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The Longshan culture ( ) was a late Neolithic culture in Chinamarker, centered on the central and lower Yellow Rivermarker and dated from about 3000 BC to 2000 BC. The Longshan culture is named after the town of Longshan in the east of the area under the administration of the city of Jinanmarker, Shandong Provincemarker, where the first archaeological find (in 1928) and excavation (in 1930 and 1931) of this culture took place at the Chengziya Archaeological Sitemarker.


The distinctive feature of the Longshan culture was the high level of skill in pottery making, including the use of pottery wheels. The Longshan culture was noted for its highly polished black pottery (or egg-shell pottery). This type of thin-walled and polished black pottery has also been discovered in the Yangzi River valley and as far as the southeastern coast of China proper. It is a clear indication that neolithic agricultural sub-groups of the greater Longshan Culture had spread out across China proper.

Life during the Longshan culture marked a transition to the establishment of cities, as rammed earth walls and moats began to appear; the site at Taosi is the largest walled Longshan settlement. Rice cultivation was clearly established by that time. Small-scale production of silk by raising and domesticating the silkworm Bombyx mori in early sericulture was also known.

Remains found at archaeological sites suggest that the the inhabitants used a method of divination based on interpreting the crack patterns formed in heated cattle bones.

The Neolithic population in China reached its peak during the Longshan culture. Toward the end of the Longshan culture, the population decreased sharply; this was matched by the disappearance of high-quality black pottery found in ritual burials.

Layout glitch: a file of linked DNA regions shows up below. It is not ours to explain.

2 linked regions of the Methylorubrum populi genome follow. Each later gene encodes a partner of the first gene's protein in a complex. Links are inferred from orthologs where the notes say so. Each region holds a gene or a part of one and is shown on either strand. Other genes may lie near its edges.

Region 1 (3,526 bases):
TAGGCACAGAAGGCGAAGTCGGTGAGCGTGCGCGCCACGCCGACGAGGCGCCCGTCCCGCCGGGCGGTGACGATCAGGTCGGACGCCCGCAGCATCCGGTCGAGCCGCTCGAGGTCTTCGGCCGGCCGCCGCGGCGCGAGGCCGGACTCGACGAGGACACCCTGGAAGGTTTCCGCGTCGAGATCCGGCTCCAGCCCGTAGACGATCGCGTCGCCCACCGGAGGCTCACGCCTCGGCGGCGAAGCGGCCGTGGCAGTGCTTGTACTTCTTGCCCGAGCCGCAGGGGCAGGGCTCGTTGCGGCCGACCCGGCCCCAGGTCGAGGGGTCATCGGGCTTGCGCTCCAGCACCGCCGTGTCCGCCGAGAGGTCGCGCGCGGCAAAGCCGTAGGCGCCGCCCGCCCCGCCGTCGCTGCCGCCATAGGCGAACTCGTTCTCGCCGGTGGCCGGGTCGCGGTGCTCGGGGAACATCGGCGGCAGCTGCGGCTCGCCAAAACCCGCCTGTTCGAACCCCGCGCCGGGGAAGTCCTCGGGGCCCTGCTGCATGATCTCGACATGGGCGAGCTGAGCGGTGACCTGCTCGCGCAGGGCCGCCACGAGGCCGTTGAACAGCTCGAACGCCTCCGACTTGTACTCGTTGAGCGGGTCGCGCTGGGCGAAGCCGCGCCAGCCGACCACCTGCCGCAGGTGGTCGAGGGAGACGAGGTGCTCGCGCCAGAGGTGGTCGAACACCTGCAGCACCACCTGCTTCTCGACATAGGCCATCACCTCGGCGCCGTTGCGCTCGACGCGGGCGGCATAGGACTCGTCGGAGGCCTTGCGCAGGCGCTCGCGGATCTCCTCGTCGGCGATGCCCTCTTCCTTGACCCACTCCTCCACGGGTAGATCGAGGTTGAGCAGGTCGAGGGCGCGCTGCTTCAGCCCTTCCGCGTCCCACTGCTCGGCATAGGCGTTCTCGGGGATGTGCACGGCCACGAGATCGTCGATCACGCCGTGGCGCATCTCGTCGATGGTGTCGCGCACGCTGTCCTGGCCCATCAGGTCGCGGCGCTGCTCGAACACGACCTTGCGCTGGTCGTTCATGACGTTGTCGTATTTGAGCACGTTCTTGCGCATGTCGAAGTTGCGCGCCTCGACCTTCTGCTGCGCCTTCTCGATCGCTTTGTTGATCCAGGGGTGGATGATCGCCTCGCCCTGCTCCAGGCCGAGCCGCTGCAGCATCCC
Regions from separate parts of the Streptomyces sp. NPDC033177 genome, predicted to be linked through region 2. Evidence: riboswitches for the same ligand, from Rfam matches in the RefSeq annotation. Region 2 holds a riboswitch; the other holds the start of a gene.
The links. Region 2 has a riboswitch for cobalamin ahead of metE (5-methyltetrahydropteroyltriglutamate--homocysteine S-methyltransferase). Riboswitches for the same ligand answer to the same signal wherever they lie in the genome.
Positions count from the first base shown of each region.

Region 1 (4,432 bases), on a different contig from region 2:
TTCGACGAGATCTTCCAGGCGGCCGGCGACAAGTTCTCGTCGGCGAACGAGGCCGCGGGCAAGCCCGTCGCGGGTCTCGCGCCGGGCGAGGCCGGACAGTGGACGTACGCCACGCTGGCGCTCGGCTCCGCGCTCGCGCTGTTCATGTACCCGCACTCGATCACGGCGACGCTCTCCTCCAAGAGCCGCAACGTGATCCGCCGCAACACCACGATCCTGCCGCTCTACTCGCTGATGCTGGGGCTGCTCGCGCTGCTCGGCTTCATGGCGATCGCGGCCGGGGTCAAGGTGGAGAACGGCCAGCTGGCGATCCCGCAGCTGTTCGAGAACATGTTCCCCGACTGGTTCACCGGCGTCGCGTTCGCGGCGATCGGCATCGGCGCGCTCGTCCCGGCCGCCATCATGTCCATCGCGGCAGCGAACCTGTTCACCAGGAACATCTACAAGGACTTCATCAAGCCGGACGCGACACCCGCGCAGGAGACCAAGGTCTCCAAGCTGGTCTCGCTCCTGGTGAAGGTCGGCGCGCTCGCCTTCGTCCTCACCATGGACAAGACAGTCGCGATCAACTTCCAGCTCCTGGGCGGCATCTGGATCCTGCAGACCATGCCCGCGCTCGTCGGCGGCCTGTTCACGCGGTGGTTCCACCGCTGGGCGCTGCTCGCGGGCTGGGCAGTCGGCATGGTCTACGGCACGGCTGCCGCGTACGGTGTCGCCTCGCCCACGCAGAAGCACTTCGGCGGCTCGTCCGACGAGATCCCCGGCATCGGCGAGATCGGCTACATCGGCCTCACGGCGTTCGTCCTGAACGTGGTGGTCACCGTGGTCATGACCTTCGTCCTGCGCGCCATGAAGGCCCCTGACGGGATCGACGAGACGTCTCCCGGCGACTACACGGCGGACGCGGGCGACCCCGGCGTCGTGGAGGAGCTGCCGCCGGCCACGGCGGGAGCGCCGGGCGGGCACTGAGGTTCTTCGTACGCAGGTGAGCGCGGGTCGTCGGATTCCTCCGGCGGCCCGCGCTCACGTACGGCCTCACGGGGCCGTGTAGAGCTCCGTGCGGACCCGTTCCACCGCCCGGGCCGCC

Eleven characters found at Dinggong in Shandong, China on a pottery sherd, Longshan culture


The early period of the Longshan culture is considered to be 3000 to 2600 BC, while the late period is 2600 to 2000 BC.A variety of geographic regions of China are involved among the various sub-periods of the Longshan civilisation, particularly for the Late Longshan period. For example middle reaches of the Jing River and Wei Rivermarker evince settlement known as the Shaanxi Longshan. The Wei River valley would participate in key historic events in China as the North Silk Road developed in that same area.


Image:Longshan eggshell thin cup.jpg|An eggshell thin cup from Longshan cultureImage:CMOC Treasures of Ancient China exhibit - black pottery goblet.jpg|Black eggshell pottery of the Longshan culture.

See also


  1. Fairbank, 32.
  2. Fairbank, 33.
  3. Longshan culture. (2008). In Encyclopædia Britannica. Retrieved October 31, 2008, from Encyclopædia Britannica Online
  4. Kwang-chih Chang, "The Formation of Chinese Civilization: An Archaeological Perspective", 2005, Yale University Press, 384 pages ISBN 0300093829


  • Fairbank, John King and Merle Goldman (1992). China: A New History; Second Enlarged Edition (2006). Cambridge: MA; London: The Belknap Press of Harvard University Press. ISBN 0-674-01828-1
  • Liu, Li. The Chinese Neolithic: Trajectories to Early States, ISBN 0-521-81184-8

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